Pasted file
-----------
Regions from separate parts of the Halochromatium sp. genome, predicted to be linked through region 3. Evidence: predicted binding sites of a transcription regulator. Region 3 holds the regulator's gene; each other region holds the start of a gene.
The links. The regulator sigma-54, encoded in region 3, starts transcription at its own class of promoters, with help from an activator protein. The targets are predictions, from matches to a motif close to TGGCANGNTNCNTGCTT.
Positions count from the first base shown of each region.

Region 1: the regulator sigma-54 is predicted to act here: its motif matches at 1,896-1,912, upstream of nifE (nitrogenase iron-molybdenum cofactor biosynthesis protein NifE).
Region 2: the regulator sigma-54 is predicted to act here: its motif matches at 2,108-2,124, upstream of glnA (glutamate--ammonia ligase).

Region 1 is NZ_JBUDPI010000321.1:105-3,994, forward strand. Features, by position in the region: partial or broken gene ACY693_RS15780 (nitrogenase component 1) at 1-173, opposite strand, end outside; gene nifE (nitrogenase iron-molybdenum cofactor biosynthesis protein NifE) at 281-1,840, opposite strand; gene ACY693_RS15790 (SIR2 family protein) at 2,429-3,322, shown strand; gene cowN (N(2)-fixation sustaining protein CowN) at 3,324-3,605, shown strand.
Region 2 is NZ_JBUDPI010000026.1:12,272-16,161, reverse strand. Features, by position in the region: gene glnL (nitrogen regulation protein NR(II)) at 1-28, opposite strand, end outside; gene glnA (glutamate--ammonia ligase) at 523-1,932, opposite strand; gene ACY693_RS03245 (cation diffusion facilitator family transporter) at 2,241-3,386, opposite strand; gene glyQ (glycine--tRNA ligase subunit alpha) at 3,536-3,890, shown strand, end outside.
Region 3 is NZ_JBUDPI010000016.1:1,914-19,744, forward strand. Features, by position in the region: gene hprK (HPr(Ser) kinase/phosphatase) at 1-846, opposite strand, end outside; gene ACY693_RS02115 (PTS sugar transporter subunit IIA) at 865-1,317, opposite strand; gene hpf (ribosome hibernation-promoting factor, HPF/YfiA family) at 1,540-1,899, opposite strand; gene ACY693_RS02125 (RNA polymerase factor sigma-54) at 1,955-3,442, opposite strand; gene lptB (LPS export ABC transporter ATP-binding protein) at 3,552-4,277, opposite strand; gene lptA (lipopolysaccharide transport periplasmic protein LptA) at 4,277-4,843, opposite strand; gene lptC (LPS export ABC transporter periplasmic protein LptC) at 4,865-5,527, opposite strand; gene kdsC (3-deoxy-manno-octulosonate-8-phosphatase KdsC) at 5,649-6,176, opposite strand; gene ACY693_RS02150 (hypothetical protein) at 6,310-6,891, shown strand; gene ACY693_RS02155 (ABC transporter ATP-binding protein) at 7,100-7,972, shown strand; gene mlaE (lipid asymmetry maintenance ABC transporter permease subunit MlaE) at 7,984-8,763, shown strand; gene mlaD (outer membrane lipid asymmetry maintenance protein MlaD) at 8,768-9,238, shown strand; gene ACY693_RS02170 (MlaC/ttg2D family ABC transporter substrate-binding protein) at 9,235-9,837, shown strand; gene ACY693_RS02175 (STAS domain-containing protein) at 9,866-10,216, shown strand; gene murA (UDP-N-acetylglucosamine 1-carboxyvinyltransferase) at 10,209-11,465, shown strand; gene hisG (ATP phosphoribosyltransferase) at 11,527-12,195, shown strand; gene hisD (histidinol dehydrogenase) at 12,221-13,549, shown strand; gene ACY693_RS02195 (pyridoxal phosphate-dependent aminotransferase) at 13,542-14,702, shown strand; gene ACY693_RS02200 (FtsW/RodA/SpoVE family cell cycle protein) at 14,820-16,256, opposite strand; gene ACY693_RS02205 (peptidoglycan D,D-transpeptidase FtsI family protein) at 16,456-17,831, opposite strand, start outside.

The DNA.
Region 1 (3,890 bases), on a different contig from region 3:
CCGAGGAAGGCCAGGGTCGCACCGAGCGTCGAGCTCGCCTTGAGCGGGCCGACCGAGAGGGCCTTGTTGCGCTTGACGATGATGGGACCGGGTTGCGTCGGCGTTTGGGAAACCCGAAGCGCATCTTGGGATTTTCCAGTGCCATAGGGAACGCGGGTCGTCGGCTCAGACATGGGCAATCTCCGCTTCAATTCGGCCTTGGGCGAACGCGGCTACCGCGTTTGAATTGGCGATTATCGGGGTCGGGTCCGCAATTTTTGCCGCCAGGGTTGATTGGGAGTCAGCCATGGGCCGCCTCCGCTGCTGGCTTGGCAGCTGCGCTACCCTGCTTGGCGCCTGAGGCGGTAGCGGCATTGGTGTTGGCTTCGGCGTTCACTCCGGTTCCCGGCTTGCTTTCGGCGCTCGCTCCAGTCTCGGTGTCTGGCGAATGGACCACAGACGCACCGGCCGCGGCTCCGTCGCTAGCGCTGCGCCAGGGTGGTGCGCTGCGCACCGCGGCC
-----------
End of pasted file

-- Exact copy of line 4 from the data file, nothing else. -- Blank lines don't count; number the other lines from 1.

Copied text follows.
Region 1: the regulator sigma-54 is predicted to act here: its motif matches at 1,896-1,912, upstream of nifE (nitrogenase iron-molybdenum cofactor biosynthesis protein NifE).